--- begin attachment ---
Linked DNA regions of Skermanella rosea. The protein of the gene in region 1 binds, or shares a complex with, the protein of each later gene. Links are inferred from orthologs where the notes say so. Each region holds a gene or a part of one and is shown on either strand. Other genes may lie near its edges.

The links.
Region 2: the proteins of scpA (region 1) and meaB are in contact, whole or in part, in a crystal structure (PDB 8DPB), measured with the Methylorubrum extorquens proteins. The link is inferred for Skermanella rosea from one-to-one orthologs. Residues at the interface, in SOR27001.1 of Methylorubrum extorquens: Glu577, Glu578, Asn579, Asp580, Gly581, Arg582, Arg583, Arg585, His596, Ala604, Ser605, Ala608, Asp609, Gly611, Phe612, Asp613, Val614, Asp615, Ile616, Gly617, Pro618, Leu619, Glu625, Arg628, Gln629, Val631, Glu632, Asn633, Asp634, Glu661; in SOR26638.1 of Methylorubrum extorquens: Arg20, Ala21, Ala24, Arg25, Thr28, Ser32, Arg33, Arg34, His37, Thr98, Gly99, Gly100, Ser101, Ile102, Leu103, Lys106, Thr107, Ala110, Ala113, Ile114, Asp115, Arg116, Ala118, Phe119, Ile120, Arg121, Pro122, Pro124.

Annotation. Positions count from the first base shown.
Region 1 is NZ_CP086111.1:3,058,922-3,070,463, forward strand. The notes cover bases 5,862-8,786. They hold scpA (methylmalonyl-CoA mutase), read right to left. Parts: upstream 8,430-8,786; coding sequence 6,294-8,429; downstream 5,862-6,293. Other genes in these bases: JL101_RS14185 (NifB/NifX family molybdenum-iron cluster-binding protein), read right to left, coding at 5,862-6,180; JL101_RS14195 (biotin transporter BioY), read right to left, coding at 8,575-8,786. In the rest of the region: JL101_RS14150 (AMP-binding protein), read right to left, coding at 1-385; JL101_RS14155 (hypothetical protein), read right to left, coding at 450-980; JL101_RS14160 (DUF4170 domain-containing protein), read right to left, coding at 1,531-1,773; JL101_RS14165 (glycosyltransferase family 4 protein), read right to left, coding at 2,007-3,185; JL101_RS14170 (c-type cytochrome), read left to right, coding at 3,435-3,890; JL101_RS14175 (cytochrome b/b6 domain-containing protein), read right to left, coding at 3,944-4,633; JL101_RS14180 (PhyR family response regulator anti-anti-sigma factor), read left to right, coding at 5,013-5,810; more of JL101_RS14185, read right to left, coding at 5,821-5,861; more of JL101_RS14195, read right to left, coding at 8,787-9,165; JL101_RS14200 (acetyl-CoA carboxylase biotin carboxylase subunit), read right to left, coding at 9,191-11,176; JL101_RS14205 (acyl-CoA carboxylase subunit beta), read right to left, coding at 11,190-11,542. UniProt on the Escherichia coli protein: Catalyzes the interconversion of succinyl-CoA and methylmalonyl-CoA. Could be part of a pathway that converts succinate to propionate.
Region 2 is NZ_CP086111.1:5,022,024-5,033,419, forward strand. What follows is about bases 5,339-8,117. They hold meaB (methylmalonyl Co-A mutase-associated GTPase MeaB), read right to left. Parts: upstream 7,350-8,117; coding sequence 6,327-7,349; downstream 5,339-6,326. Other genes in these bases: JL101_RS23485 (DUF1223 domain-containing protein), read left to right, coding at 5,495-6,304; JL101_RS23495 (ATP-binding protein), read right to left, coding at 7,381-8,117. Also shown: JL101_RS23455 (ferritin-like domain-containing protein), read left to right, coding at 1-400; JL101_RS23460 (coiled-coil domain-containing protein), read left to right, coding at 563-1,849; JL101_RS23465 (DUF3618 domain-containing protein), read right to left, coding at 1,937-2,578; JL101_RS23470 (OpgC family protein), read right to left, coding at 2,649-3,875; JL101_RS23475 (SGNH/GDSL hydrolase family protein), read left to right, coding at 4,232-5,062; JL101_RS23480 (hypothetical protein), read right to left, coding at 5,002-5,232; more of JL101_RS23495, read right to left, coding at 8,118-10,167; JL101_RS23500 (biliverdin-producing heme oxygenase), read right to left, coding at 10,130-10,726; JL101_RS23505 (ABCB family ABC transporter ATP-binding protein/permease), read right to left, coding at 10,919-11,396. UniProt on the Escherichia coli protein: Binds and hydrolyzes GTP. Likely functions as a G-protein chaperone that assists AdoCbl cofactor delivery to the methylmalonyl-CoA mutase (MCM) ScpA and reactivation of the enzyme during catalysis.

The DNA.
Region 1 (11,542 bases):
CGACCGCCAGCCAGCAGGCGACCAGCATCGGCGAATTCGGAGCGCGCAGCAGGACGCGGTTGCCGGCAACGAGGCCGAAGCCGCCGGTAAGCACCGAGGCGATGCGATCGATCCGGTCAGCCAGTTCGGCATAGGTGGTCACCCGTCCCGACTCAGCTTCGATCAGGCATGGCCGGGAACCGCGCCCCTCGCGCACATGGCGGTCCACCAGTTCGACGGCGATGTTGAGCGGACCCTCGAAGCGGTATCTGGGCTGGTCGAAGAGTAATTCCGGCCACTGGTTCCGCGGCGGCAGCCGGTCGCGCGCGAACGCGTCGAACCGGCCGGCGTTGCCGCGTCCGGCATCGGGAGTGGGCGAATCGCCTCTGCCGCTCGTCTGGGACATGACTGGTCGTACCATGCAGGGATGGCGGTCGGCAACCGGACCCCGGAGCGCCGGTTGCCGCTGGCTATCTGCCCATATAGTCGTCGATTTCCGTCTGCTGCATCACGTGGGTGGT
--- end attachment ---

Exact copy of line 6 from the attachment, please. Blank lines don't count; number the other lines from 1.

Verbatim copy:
Region 2 is NZ_CP086111.1:5,022,024-5,033,419, forward strand. What follows is about bases 5,339-8,117. They hold meaB (methylmalonyl Co-A mutase-associated GTPase MeaB), read right to left. Parts: upstream 7,350-8,117; coding sequence 6,327-7,349; downstream 5,339-6,326. Other genes in these bases: JL101_RS23485 (DUF1223 domain-containing protein), read left to right, coding at 5,495-6,304; JL101_RS23495 (ATP-binding protein), read right to left, coding at 7,381-8,117. Also shown: JL101_RS23455 (ferritin-like domain-containing protein), read left to right, coding at 1-400; JL101_RS23460 (coiled-coil domain-containing protein), read left to right, coding at 563-1,849; JL101_RS23465 (DUF3618 domain-containing protein), read right to left, coding at 1,937-2,578; JL101_RS23470 (OpgC family protein), read right to left, coding at 2,649-3,875; JL101_RS23475 (SGNH/GDSL hydrolase family protein), read left to right, coding at 4,232-5,062; JL101_RS23480 (hypothetical protein), read right to left, coding at 5,002-5,232; more of JL101_RS23495, read right to left, coding at 8,118-10,167; JL101_RS23500 (biliverdin-producing heme oxygenase), read right to left, coding at 10,130-10,726; JL101_RS23505 (ABCB family ABC transporter ATP-binding protein/permease), read right to left, coding at 10,919-11,396. UniProt on the Escherichia coli protein: Binds and hydrolyzes GTP. Likely functions as a G-protein chaperone that assists AdoCbl cofactor delivery to the methylmalonyl-CoA mutase (MCM) ScpA and reactivation of the enzyme during catalysis.